Let’s Talk About Sex – Those First Preconceptions

Before I get started, please know that we have all the time in the world. We can take this conversation slowly. Also, don’t forget to consider joining this conversation with !deaCamp in Las Vegas!

Now here’s my post:

Let’s start at the beginning, with original ideas about sex, and consider what foundational notions we received or interpreted that may have influenced us and the way we think about sex today.

Like for example, there’s me and that one time

I walked in on my parents after my 8th birthday party. I was camping out in the back yard with all my friends. My BFF, Jenell, came really late and gave me the most awesome hypercolor Ocean Pacific t-shirt that ever existed, so I ran in to show my parents, and there they were, making my eyeballs want to fall right out of their sockets.

I went back out the tent, got in my sleeping bag, and pretended to sleep for the rest of the night. I honestly thought I would die, and I thought my parents might die, too. I wasn’t sure. After we dropped all my friends off at their homes, Mama gave me “the talk.” She drove and asked me questions, asked if I had questions. I reminded her that one time in front of her friends I asked her what Horny was (kids at school were singing 2LiveCrew), and she popped my back-side because it had startled her so much. She said she was sorry and finally explained.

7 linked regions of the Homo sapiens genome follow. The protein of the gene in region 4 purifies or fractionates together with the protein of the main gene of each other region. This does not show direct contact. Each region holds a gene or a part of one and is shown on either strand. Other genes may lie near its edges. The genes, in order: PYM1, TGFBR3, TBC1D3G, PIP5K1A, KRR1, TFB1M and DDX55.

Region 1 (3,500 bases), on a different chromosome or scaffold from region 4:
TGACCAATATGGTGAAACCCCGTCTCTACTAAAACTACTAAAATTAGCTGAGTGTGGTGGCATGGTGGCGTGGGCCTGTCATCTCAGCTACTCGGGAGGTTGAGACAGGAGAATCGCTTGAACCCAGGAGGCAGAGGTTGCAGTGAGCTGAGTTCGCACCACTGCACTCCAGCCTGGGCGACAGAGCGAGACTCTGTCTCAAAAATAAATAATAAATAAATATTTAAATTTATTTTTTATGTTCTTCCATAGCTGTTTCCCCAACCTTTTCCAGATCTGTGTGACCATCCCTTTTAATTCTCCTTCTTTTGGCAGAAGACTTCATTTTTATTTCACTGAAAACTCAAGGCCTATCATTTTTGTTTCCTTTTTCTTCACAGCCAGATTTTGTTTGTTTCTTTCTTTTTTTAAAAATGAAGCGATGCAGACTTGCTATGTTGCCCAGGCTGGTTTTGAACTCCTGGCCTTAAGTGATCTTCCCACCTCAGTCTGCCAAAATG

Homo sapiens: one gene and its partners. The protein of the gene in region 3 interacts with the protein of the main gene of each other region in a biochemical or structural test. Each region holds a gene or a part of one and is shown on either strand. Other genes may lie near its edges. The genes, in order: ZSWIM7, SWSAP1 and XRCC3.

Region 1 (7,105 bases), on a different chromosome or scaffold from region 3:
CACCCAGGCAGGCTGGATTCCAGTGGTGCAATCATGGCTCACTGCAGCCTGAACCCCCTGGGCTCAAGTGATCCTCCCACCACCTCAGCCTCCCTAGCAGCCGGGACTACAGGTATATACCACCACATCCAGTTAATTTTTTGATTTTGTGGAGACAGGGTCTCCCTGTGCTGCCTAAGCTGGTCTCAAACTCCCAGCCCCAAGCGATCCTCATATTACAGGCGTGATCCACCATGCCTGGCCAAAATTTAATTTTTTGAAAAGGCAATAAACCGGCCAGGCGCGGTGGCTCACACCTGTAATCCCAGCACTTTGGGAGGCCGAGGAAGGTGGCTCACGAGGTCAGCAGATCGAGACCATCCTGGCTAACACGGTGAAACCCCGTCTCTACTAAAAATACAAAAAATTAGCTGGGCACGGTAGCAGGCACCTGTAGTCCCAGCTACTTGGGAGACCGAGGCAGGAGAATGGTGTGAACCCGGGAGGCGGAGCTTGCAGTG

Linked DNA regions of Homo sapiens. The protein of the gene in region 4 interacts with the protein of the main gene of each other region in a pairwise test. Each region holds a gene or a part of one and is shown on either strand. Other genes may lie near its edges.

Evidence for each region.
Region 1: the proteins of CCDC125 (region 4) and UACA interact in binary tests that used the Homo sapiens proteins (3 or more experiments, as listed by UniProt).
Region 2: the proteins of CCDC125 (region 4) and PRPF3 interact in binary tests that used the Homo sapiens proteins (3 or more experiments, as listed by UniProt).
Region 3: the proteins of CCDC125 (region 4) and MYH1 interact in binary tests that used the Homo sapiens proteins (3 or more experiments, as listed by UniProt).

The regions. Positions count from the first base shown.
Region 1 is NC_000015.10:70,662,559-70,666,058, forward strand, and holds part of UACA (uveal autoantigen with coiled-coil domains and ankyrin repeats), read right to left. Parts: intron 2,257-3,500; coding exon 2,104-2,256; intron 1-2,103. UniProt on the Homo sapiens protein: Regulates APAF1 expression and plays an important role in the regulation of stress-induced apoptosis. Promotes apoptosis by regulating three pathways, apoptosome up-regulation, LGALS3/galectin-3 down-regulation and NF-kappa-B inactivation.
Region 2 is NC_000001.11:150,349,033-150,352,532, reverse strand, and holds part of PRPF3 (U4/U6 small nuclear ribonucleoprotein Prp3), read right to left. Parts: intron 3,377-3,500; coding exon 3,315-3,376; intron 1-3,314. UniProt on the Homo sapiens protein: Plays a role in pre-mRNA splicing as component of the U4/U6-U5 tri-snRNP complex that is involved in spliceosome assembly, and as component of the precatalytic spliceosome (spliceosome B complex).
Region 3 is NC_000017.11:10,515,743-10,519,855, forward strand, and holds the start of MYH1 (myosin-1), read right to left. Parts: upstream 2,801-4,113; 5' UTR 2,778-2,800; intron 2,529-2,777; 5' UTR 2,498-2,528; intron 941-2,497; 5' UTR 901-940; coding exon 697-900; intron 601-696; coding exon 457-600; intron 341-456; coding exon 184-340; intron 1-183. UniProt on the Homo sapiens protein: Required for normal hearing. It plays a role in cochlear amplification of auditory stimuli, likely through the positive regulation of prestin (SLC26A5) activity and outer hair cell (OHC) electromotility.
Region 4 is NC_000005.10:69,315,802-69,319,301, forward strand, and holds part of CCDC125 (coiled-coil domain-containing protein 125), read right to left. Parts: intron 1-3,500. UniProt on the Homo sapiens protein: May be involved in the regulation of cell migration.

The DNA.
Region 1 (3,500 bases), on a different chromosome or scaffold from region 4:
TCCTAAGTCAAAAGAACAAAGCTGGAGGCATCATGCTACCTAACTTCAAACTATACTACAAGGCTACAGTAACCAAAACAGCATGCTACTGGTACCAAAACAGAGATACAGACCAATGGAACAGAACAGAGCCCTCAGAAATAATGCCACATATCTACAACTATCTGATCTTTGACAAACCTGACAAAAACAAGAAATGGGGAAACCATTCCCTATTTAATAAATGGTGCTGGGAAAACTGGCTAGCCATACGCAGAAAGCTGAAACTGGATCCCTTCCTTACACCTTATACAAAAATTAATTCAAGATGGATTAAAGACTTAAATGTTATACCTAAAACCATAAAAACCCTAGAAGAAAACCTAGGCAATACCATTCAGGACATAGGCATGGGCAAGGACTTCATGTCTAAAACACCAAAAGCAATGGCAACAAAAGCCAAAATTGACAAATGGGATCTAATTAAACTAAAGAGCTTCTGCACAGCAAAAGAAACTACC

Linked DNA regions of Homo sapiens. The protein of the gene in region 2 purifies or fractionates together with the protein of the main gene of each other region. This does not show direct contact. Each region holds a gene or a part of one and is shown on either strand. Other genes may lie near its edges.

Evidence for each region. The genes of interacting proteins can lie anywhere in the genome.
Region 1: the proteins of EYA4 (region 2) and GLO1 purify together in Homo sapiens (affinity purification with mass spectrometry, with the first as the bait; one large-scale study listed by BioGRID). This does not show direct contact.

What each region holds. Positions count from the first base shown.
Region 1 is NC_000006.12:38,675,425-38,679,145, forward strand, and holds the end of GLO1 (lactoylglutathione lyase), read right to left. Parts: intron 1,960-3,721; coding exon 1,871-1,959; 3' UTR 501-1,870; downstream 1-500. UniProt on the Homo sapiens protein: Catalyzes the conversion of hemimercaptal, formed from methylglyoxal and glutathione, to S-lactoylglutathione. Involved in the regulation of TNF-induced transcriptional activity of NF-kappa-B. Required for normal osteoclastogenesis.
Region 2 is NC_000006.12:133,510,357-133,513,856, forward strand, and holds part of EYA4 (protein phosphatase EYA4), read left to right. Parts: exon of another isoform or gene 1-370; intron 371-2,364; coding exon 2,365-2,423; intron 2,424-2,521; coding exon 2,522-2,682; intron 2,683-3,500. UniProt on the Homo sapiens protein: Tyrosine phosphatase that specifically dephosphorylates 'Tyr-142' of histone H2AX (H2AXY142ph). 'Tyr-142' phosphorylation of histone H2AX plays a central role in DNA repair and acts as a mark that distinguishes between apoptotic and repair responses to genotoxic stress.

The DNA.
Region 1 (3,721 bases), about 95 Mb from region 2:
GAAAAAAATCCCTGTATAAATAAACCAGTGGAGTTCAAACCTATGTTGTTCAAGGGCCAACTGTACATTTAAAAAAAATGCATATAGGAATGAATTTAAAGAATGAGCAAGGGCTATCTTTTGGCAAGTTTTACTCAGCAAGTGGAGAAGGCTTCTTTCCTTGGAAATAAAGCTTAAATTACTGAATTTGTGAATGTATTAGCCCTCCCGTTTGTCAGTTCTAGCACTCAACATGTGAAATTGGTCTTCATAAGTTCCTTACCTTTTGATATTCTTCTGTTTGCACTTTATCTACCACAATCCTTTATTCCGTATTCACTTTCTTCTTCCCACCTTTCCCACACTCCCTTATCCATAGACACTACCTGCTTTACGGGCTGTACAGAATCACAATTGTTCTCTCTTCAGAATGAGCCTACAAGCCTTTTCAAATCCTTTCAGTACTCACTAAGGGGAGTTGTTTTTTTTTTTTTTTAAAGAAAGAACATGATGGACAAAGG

She told me that SEX is not wrong when you’re married. I heard the words, but it was still an undiscussed topic. It still made her flinch. It was one talk, but then the playground and television took on the topic in an ongoing conversation.

I learned more on the playground in a week than I did from trustworthy resources in years. Mama had bought me a book that I read from cover to cover within minutes of its being shoved in the mailbox, and that just gave me graphs on what exactly would happen to my body once a month.